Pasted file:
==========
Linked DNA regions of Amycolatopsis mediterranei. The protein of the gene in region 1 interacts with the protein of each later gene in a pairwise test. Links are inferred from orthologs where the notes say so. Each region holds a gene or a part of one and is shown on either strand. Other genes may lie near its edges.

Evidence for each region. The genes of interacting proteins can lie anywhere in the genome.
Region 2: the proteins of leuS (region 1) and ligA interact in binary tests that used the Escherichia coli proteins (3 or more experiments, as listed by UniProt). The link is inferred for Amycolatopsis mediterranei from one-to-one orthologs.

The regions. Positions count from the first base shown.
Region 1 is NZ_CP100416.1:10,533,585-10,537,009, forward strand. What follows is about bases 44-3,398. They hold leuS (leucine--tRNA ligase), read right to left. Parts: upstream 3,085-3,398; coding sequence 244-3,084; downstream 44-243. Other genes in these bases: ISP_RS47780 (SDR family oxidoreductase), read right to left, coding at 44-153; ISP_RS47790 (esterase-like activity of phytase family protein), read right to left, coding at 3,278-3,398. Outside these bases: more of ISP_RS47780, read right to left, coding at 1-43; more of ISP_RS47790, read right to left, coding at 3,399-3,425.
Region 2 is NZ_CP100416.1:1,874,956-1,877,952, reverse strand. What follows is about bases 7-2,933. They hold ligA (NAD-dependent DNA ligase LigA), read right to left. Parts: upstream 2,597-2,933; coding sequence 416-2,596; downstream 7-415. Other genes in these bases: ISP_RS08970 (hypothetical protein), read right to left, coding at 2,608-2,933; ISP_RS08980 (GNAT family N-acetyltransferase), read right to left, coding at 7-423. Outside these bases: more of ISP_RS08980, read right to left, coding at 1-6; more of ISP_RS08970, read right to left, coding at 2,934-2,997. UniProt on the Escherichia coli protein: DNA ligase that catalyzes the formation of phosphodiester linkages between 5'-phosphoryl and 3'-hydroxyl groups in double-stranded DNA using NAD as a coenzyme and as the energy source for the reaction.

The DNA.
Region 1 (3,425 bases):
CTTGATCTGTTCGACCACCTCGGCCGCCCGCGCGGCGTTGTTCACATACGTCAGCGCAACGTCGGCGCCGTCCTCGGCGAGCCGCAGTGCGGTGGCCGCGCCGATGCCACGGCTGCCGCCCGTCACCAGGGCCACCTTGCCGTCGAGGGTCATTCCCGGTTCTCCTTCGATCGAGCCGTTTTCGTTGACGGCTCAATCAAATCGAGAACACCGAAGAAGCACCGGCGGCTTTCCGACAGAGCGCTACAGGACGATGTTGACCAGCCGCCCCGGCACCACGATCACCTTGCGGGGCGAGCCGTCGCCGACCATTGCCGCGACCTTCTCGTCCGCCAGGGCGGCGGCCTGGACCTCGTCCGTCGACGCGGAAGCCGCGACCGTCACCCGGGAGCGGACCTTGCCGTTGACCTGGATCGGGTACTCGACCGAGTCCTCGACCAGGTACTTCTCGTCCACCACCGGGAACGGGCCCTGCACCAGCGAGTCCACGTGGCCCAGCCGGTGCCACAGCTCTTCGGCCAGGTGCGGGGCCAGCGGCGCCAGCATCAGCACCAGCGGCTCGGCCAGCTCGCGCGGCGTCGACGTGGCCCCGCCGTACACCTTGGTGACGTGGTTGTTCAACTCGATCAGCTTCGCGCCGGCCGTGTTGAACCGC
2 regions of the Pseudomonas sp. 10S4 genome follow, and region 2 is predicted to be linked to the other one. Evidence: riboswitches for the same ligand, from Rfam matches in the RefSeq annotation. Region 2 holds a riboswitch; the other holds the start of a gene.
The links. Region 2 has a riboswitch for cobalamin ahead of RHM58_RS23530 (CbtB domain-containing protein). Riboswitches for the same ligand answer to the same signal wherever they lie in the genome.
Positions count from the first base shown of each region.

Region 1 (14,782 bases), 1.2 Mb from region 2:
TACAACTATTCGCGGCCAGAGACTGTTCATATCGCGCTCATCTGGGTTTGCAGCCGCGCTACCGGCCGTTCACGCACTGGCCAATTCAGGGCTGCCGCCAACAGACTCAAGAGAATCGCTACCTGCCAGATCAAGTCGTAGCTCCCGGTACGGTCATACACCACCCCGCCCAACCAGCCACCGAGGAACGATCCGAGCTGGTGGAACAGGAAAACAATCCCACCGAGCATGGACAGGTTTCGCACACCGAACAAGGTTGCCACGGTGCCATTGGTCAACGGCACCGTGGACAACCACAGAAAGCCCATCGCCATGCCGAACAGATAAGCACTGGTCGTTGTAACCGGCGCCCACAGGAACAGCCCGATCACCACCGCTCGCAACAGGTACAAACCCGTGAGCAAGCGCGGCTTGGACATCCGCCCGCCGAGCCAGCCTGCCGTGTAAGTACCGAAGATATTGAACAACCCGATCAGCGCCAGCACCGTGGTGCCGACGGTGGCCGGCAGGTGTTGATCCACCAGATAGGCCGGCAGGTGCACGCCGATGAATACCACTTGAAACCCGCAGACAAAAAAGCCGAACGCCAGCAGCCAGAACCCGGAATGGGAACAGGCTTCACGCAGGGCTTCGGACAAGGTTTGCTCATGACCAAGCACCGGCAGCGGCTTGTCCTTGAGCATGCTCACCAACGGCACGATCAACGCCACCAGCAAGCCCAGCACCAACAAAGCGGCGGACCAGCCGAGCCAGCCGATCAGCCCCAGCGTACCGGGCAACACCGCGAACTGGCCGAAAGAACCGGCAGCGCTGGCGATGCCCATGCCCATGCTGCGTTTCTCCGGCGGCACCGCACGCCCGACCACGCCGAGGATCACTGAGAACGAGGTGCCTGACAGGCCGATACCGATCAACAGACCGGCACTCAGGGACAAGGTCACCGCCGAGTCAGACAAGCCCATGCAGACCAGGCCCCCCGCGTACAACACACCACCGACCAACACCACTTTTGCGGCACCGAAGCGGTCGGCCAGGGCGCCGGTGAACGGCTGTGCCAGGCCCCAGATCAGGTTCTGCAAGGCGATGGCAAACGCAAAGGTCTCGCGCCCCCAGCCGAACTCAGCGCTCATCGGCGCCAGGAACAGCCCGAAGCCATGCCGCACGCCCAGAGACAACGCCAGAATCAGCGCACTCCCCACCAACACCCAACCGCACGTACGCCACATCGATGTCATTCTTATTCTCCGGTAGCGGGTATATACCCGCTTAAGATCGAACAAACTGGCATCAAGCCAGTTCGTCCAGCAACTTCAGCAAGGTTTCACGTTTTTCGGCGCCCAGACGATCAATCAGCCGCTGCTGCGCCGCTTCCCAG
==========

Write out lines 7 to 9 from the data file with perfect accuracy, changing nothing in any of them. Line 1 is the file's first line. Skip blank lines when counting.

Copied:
The DNA.
Region 1 (3,425 bases):
CTTGATCTGTTCGACCACCTCGGCCGCCCGCGCGGCGTTGTTCACATACGTCAGCGCAACGTCGGCGCCGTCCTCGGCGAGCCGCAGTGCGGTGGCCGCGCCGATGCCACGGCTGCCGCCCGTCACCAGGGCCACCTTGCCGTCGAGGGTCATTCCCGGTTCTCCTTCGATCGAGCCGTTTTCGTTGACGGCTCAATCAAATCGAGAACACCGAAGAAGCACCGGCGGCTTTCCGACAGAGCGCTACAGGACGATGTTGACCAGCCGCCCCGGCACCACGATCACCTTGCGGGGCGAGCCGTCGCCGACCATTGCCGCGACCTTCTCGTCCGCCAGGGCGGCGGCCTGGACCTCGTCCGTCGACGCGGAAGCCGCGACCGTCACCCGGGAGCGGACCTTGCCGTTGACCTGGATCGGGTACTCGACCGAGTCCTCGACCAGGTACTTCTCGTCCACCACCGGGAACGGGCCCTGCACCAGCGAGTCCACGTGGCCCAGCCGGTGCCACAGCTCTTCGGCCAGGTGCGGGGCCAGCGGCGCCAGCATCAGCACCAGCGGCTCGGCCAGCTCGCGCGGCGTCGACGTGGCCCCGCCGTACACCTTGGTGACGTGGTTGTTCAACTCGATCAGCTTCGCGCCGGCCGTGTTGAACCGC